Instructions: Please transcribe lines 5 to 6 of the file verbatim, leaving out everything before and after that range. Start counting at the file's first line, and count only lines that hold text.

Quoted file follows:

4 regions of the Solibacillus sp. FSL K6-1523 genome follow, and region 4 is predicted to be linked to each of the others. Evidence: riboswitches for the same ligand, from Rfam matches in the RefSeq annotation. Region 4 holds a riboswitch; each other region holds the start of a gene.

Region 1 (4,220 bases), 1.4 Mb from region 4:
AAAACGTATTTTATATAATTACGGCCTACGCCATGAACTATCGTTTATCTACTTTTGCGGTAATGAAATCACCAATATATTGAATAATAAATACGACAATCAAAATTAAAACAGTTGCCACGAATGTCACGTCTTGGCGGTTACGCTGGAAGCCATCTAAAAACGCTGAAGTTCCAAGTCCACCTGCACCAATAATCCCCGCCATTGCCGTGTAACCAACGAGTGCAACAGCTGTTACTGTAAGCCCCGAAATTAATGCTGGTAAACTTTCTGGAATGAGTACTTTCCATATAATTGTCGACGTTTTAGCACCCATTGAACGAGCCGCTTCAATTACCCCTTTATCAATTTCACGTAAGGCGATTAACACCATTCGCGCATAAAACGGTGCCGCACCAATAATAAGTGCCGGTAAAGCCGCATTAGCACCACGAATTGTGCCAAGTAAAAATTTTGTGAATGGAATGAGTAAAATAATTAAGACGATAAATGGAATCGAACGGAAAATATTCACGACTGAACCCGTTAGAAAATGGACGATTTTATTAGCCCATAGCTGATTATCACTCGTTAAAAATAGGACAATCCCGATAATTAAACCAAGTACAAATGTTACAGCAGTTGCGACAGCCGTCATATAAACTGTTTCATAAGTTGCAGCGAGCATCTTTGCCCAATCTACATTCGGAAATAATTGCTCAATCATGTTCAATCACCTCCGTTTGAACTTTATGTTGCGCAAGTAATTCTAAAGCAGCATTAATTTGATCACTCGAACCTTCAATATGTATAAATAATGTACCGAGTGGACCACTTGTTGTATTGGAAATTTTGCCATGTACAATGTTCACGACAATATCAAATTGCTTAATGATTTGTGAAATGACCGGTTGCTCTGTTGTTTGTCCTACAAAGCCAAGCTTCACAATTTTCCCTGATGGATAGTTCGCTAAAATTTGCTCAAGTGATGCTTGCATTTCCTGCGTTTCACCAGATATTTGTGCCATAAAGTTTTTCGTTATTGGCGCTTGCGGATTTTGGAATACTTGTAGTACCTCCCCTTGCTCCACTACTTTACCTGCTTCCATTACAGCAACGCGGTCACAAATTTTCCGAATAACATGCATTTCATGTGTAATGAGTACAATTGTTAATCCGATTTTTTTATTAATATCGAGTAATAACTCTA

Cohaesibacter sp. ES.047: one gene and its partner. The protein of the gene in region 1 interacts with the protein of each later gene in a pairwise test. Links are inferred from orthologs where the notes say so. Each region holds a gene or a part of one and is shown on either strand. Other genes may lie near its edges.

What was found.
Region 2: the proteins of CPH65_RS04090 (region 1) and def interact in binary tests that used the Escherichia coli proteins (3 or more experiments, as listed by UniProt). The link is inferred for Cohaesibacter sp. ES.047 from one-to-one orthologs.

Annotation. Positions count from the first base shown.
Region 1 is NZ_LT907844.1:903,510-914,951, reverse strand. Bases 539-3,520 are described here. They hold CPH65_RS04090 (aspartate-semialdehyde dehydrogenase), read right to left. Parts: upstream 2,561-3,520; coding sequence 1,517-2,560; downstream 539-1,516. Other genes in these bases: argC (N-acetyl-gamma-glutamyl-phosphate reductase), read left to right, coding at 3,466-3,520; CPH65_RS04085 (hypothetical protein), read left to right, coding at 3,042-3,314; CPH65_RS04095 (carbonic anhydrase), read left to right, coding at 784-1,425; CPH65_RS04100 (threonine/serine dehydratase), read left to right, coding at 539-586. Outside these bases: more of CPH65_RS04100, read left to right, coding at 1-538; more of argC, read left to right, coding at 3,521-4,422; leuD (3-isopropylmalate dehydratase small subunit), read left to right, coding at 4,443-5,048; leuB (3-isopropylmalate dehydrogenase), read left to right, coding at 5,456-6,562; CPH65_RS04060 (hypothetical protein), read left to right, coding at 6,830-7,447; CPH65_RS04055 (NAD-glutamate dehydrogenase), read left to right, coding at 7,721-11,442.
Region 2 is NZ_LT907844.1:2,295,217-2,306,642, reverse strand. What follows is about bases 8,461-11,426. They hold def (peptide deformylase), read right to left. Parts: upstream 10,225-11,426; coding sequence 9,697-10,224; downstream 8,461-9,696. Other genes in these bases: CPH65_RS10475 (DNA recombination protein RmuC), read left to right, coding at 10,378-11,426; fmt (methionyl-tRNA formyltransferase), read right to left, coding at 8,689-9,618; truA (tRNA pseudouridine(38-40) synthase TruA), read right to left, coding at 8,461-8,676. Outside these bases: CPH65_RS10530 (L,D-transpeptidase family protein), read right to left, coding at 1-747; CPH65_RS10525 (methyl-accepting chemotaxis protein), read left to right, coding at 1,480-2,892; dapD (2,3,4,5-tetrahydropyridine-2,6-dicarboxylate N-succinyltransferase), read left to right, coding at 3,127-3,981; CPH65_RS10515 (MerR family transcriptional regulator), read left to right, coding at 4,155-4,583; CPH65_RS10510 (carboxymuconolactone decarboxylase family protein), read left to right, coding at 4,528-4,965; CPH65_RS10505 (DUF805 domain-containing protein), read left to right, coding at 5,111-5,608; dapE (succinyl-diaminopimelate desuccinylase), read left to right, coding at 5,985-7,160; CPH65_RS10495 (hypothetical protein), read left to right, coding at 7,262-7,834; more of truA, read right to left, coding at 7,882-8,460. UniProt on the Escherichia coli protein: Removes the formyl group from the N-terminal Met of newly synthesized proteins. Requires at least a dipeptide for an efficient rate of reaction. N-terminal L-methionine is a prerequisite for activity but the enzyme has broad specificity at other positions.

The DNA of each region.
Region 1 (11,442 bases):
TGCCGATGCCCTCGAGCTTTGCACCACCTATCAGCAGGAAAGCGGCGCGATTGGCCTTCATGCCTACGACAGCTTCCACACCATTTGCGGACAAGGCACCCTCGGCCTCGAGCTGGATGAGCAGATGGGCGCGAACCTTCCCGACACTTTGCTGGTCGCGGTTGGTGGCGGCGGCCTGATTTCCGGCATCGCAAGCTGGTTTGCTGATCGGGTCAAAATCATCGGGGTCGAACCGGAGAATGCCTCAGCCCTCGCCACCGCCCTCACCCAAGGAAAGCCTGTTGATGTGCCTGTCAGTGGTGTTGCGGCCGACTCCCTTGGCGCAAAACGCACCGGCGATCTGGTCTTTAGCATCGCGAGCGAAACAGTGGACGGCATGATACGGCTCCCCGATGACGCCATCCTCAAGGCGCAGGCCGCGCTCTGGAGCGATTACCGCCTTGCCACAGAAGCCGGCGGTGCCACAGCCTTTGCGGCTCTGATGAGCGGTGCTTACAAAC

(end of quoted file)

What was found.
Region 2: the proteins of CPH65_RS04090 (region 1) and def interact in binary tests that used the Escherichia coli proteins (3 or more experiments, as listed by UniProt). The link is inferred for Cohaesibacter sp. ES.047 from one-to-one orthologs.